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Traveling and unraveling

Whoa, hey, that was kind of a long hiatus, huh?  Sorry about that.  I got a little sidetracked, what with holding the first-round auditions for performers, renting a fleet of chauffeur-driven bumper cars, and doing exhaustive background checks on ponies for Charlie's birthday party.

Thanks very much for all your helpful advice about that.  We'll be keeping it simple: no more than five guests, no longer than two hours, no structured games, no clever theme, and no motherfucking goody bags.  Eat some cake, pop some balloons, wreck my house, and go.  Doesn't that sound like fun?

Actually I spent the last week in Louisiana.  My mother has moved down there to take care of my grandmother, who had a stroke two days before they were slated to visit me.  (Planning a trip to my house?  I must say I don't advise it.)  It was a difficult eight days; Charlie was on unfamiliar turf, and acted out most outrageously, so much so that even the cleaning lady was darkly advising me that I don't spank him enough.  (From an anti-rod-sparing perspective, I guess "none at all" would pretty much be the very definition of "not enough.")  Mom succumbed to an agonizing toothache the evening we arrived, which put her completely out of commission for the first few days.  And Grandma has started, alas, to lose it.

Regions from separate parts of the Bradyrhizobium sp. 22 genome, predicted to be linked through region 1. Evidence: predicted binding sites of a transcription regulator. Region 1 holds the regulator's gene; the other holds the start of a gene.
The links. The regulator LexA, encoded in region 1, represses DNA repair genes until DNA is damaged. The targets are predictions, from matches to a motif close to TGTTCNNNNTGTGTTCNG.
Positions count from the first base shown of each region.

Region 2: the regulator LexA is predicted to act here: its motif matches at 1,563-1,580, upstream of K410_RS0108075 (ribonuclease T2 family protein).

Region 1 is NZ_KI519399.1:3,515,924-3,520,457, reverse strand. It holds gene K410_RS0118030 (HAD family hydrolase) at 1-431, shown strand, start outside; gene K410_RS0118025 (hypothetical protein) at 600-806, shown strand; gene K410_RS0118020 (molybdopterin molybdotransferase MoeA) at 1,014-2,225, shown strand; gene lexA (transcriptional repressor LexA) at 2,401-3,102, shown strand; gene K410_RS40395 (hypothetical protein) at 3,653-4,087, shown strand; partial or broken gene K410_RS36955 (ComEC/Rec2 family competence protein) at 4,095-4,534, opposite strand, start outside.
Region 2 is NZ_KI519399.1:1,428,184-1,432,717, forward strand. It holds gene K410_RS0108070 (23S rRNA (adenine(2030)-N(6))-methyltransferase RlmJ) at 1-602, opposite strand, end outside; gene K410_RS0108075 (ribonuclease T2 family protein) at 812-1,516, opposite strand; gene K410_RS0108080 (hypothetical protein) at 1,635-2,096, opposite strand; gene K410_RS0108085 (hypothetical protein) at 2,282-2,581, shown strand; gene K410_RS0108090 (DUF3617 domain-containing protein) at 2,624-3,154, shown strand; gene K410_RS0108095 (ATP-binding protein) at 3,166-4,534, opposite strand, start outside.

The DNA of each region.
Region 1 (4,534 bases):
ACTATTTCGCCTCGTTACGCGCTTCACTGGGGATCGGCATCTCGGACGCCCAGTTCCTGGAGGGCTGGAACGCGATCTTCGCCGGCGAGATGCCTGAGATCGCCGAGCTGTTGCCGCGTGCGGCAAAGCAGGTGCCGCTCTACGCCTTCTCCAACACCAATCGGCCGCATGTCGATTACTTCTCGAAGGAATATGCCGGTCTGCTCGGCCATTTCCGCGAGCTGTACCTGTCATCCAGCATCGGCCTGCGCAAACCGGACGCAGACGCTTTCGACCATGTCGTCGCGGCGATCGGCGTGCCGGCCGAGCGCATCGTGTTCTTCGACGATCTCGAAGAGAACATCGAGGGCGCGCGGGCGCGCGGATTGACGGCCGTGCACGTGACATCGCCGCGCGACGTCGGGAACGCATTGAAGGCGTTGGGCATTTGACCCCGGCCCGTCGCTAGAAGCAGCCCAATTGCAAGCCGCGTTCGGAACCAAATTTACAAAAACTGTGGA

From moment to moment when talking to her, you can't easily tell which effects are from the stroke and which are from encroaching Alzheimer's, which runs in our family — not that it matters when the result is the same.  Although it's wrenching and sad, I know it could be much worse; still true to her nature, she's happy.  There is even sometimes a surreal humor to it: watching her and Charlie attempt to talk to each other, all non sequiturs, impatient repetition, and puzzled looks, was funnier than Waiting for Godot.  (Of course, perhaps I'm not the best judge, since I happen to think dropping an anvil on my foot would be funnier than Waiting for Godot.)

So it was a difficult trip to take, but utterly worthwhile.  When Charlie wasn't busy inspiring strangers to comment on how richly he deserved a wallopin', he was a real delight, sharing his innate gift for joy with anyone who needed some.  Ben was only delicious, spending the vast majority of his time on some lap or other discovering his fingers, snoozing peacefully, or laughing, and holy Jesus gay, nothing could have been more welcome.  I loved seeing my mother and witnessing her relationship with Charlie, which he and I both treasure.  And Grandma — well, as off-kilter as she is, it helped me to see she's okay, where "okay" is, of course, relative.

I still have two suitcases to unpack, phone calls to return, and three pairs of underpants to launder from yesterday, when Charlie apparently decided that depositing his urine in the appropriate receptacle was optional.  (Gosh, I'm glad he brought his acting-out home.  I'd have hated to leave that behind.)  More pressingly, on the baby monitor I hear Ben criticizing his mobile in decidedly acid tones.  So I will leave you now with the announcement that I'll have a really great giveaway here this week — do check back — and a compelling photographic example of why children are not permitted to sit in the exit row on airplanes.